A Win-Win-Win Solution

The grid will still be needed to address the bigger seasonal fluctuations from sunny seasons to cloudy ones. However, on-site storage can be valuable to consumers and utilities as it balances daily supply and demand variations. In the future, successful grid integration will require each zero energy building to capture excess production on site for later use and make that stored energy available to the grid as needed. Properly done, it will make the grid more efficient and keep energy prices lower for everyone. On-site energy storage will be a benefit for homeowners with solar collectors, for electric utilities, and for ratepayers without solar. It’s the kind of win-win-win solution the world needs to make the shift to mainstream zero energy living.

Solar Prices Keep Dropping

Prices for installed solar electric systems dropped again in 2015. Residential systems are 5% cheaper and commercial systems are 8% cheaper than the previous year. Tracking the Sun, an annual report published by Lawrence Berkeley National Laboratory, follows upfront cost before incentives. Prices for residential scale installations in the U.S. have dropped consistently from $12/Watt in 1998 to about $4/Watt in 2015 with some leveling off in the last few years. From 2008 to 2012, the main driver was a steep decline in photovoltaic (PV) module prices. Since 2012, module prices have remained relatively flat, while other components (inverters, mounting) and soft costs (labor, administration, marketing) have dropped faster. As system prices have declined, governments and utilities have deliberately reduced incentives, which now stand at less than $1/Watt in most areas.

Of particular interest is the relationship of price in the U.S. compared to other countries. While hardware costs are similar across countries, the authors assign the higher costs in the U.S. and Japan to soft costs, which might include business models, interconnection standards, labor rates, and incentive levels, among others.

solar_prices

Not surprisingly, larger systems cost less per Watt. A typical 4,000 Watt system comes in around $4.50/Watt, while a 20,000 Watt system drops to $3.60/Watt. The report notes significant differences between states with Minnesota and New Mexico at the high end. Nevada and Texas cost the least. Most states are below the median price, but large numbers of installations in higher-cost states, such as California, New York and Massachusetts, push the national median higher.

While high-volume installers showed lower prices in Arizona, that wasn’t the case in other states where there was no apparent relationship between sales volume and price. Of particular interest to zero energy builders, installation prices were substantially lower in new construction than in retrofits. This may be due in part to the economy of scale in housing developments. Tax-exempt customers, such as schools, government, nonprofit and religious organizations, paid more than residential buyers, although the price has declined for all customers over the years.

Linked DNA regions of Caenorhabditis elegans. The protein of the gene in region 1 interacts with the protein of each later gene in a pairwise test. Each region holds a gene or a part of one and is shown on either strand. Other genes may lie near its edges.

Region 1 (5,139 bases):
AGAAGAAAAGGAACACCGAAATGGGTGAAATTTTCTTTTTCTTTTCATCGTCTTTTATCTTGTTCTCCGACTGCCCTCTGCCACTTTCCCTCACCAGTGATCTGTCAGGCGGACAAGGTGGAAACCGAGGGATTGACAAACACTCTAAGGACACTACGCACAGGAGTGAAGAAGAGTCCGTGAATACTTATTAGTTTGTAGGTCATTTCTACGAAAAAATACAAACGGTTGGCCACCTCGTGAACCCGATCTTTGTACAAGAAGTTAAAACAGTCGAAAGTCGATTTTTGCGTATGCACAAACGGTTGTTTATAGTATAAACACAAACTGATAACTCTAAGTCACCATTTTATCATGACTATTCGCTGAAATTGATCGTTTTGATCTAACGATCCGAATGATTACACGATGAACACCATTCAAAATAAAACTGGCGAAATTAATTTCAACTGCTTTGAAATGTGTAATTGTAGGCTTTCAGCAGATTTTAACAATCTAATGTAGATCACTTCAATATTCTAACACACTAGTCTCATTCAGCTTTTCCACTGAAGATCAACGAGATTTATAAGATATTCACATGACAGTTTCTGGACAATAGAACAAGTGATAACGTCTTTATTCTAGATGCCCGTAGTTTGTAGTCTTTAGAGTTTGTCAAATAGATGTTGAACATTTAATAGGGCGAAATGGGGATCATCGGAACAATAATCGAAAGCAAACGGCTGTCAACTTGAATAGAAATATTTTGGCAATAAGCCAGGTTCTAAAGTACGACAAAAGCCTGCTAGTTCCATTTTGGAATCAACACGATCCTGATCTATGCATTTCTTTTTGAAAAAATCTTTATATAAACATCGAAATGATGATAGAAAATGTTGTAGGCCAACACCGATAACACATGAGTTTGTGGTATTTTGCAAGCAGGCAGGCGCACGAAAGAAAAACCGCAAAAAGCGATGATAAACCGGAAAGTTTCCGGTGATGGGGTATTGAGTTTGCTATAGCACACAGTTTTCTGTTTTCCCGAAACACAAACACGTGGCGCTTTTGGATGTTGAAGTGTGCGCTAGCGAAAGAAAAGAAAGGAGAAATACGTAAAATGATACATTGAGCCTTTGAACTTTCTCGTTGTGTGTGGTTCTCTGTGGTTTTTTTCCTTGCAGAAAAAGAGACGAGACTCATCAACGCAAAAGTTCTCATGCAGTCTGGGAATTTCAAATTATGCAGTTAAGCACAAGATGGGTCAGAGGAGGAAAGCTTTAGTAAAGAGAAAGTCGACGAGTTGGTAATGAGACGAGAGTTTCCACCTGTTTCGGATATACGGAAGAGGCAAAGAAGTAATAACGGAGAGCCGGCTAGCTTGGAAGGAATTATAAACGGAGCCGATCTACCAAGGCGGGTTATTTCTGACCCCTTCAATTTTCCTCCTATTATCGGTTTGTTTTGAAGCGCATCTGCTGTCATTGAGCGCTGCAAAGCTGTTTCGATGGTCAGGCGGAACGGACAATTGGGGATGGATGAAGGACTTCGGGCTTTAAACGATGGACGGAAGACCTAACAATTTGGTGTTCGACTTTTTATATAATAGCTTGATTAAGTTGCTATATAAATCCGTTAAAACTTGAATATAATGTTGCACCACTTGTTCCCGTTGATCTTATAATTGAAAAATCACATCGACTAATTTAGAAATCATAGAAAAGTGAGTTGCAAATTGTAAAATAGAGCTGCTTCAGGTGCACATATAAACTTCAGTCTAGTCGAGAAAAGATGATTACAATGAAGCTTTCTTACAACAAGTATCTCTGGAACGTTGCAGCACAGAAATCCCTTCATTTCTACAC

The steady decline in the price of PVs, has supported the growth of zero energy buildings. Although module prices have probably reached their low, other hardware components still have room to drop. More importantly, soft costs still offer substantial opportunities. Incentives are likely to target these areas in the near future. Continued growth and evolution in the solar industry is good news for the zero energy movement.

Induction Cooks Better than Gas

Induction cooktops have been dropping rapidly in price. I recently acquired two, single burner induction units plus a set of stainless steel cookware for $100. At those prices, you might want to consider retiring the old electric or gas range. There is no doubt that induction uses less energy than an electric resistance burner, but comparing it to a gas burner is more complicated. Thanks to Paul Scheckel, author of Home Energy Diet, we now know that induction cooking is 74% efficient while gas is only 32% efficient. Other sources show the efficiency of induction even higher, making 74% a conservative figure. Induction also heats faster. In Paul’s test, water boiled in 5.8 seconds using induction, while it took 8.3 seconds to boil the same amount of water with gas.

If you live in a zero energy house and power your electric cooktop and oven with solar it is, in Scheckel’s words, “fossil-free cooking.” If you’re living in a conventional home and want to chip away at your carbon footprint, you’ll want to consider the carbon emissions of your fuel choices. Burning natural gas directly to get 1 million btus releases 117 pounds of CO2. Burning coal directly for the same amount of energy would release just over 210 pounds. There aren’t too many people burning coal in the cookstove these days, so it makes the most sense to compare the total system efficiency of electricity with that of gas.

In Scheckel’s experiment the electric induction cooker released 0.29 pounds of CO2 to heat the water, while burning natural gas released 1.16 pounds. (CO2 emissions from propane are even higher than natural gas). So, even taking into account the gross inefficiency of coal-fired electricity, induction cooking dramatically reduces carbon when compared to gas (or to less efficient standard electric cooktops).

In addition to reducing energy use and increasing cooking speed, induction cooking has several more advantages. The electronics allow a wide range of programming. You can start, stop or change temperatures at pre-programmed times. You can precisely set the temperature by degrees. The durable glass top doesn’t get hot, so fingers don’t burn and neither does spilled food, making cleanup easy.

Induction cooking works by creating an electromagnetic field (EMF) that excites the molecules in cookware. So, you need pots and pans made with ferrous metal, i.e., stainless steel or cast iron. If you don’t have those, then you may need to buy new cookware. Those issues aside, induction cooking is safe, efficient, and a perfect addition to a zero energy lifestyle.